According to the American Society of Health-System Pharmacists (ASHP), a pharmacy residency is an organized, directed, postgraduate training program in a defined area of pharmacy practice. It provides the knowledge and experience that pharmacy practitioners need to face challenges in today’s complex healthcare environment. There are Post-Graduate Year 1 (PGY1) opportunities and Post-Graduate Year 2 (PGY2) programs, providing a more specialized career training program. ASHP is the accrediting body for all pharmacy residency programs.
Residency positions are offered to applicants through a match program, often referred to as the “Match.” The program provides an orderly process to assist graduates (pharmacists) in finding a residency program in their career focus (ambulatory care, community-based, etc.) and match with programs looking for applicants of their choice.
Typically, students apply for a residency program in their final year of pharmacy school. The UI College of Pharmacy Class of 2022 had 46 individuals participate in the PGY1 match program. Thirty-eight of those submitting applications matched a residency program or 82.6%. The 2022 national match rate was 77.7%.
Graduates whose plans include a residency position in 2022-2023 discuss their future residency plans below.
PGY1 in Ambulatory Care
I applied for a residency to gain ample confidence in my practice as a pharmacist. Refining my clinical skills in the setting of a residency I believe expedites learning and helps me gain the optimal training for a pharmacist. I owe it to my patients to achieve the best training I possibly can in order to effectively participate in their care. Additionally, I know during a residency I will establish significant relationships with my mentors and preceptors that I know I will take with me throughout my career.
I have been greatly influenced by healthcare professionals in my life. I have seen firsthand the impact that pharmacists have had on the community and on my family. In an ambulatory setting, you develop strong relationships with your patients and continually participate in their care. I have witnessed patients relying on their pharmacists more than their primary physician. That is something that I really wanted to be a part of under the guidance of a residency program.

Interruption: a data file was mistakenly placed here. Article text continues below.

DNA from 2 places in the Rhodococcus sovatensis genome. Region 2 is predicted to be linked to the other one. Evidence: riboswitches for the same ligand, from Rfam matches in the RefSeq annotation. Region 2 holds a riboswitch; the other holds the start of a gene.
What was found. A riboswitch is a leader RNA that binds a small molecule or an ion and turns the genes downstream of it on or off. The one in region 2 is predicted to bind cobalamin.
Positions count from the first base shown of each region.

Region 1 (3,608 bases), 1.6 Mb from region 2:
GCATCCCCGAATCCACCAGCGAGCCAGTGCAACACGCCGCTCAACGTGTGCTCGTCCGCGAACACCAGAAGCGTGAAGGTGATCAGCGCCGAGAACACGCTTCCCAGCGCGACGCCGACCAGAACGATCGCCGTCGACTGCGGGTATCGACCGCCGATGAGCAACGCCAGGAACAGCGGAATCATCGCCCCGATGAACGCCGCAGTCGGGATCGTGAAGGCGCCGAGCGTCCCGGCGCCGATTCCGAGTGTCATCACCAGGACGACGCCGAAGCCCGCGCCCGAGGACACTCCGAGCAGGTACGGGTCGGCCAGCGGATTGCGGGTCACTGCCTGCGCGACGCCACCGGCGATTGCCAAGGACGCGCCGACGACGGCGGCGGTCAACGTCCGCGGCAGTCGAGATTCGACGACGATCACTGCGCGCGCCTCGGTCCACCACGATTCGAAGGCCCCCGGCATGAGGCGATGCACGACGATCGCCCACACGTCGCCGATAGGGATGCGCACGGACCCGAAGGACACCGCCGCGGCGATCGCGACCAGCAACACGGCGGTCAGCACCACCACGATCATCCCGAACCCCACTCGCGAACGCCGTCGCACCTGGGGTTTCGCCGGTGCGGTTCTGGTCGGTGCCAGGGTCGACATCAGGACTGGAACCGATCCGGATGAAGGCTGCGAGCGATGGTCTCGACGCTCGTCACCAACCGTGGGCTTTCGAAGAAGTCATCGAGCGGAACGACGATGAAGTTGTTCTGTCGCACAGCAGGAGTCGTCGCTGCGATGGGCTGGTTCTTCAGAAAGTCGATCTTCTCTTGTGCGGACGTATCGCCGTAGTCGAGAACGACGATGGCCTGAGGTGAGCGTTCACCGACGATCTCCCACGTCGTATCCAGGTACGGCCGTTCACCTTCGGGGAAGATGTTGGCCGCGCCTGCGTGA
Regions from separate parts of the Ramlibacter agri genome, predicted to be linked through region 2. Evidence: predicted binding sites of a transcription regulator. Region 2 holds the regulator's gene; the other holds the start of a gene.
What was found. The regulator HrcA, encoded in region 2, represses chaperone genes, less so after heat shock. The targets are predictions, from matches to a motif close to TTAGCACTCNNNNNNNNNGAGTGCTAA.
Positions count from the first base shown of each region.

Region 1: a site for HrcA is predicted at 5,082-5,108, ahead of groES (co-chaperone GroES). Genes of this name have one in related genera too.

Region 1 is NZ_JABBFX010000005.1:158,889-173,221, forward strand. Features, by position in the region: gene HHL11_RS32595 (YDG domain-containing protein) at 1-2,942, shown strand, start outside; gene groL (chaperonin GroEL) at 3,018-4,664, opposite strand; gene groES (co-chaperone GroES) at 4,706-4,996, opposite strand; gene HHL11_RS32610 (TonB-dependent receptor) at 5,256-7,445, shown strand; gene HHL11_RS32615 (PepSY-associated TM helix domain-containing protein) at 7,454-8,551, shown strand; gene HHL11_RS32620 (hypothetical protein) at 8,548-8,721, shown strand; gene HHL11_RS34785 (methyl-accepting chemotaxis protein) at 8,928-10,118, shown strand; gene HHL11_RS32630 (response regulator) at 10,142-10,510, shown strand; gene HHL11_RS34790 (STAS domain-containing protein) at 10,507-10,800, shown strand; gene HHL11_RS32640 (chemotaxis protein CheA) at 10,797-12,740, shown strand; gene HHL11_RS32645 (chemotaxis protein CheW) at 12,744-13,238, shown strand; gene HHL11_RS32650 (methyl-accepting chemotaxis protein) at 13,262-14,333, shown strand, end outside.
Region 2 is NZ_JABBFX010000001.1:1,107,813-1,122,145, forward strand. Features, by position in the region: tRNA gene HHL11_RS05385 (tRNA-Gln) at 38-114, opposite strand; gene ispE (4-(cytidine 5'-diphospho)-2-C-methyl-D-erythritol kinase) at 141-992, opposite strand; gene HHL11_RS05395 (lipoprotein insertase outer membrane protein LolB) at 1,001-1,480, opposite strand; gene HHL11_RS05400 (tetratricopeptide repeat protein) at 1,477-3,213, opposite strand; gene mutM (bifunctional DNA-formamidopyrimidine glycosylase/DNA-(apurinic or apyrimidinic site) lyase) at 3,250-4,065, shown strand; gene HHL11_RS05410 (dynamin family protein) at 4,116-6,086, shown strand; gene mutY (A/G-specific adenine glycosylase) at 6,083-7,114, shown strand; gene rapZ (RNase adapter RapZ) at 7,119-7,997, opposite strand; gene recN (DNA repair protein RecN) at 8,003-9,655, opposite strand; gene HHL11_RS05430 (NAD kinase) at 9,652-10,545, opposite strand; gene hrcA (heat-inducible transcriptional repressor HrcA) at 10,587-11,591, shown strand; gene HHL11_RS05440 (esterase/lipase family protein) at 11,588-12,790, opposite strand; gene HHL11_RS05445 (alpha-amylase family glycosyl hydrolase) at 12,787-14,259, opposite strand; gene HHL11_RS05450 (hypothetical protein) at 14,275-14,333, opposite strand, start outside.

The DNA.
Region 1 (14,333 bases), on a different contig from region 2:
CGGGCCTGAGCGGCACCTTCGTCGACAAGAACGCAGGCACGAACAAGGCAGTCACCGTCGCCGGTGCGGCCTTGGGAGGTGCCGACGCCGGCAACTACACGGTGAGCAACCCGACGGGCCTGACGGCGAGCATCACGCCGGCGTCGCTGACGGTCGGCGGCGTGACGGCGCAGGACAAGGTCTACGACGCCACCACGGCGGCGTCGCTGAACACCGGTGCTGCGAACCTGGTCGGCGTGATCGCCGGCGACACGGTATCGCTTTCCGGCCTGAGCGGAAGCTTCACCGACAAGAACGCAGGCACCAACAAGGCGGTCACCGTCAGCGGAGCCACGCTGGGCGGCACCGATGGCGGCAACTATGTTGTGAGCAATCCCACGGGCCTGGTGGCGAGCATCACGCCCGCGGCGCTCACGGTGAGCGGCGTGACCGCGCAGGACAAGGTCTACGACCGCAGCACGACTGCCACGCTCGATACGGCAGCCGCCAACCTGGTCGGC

I am excited to meet my co-residents and preceptors as well as discover my interests as a pharmacist and what I would like to pursue after residency.
PGY1 in General Pharmacy
I would like to thank the entire palliative care pharmacy staff for their support throughout these last four years. Through their efforts in changing the scope of practice and providing essential patient-centered care, I will become a more well-rounded pharmacist as I embark on this new journey in Montana.
I am most excited to continue sharing my passion for the provision of exceptional patient care and to help serve those in Montana and the surrounding states. What drew me to Billings Clinic was the family-like atmosphere in which its residents can practice.
PGY1 in Community-based Pharmacy
I chose to apply for a residency position to help me achieve the goals I have set for myself. My current goal is to be an ambulatory care pharmacist. I have so many interests in so many areas that I have not yet found something (in the ambulatory care realm) that I don’t like. I know that a community-based residency will help me to narrow down my interests in this area, as well as possibly open my mind to something new that I hadn’t thought of before.
I decided to apply for the UI College of Pharmacy Community-based Residency Program because I knew staying involved with Iowa would allow me to gain teaching experience, as well as maintain the connections I’ve made during pharmacy school. I also know that though these are community-based residencies, they have the advantage of having an ambulatory care-like environment.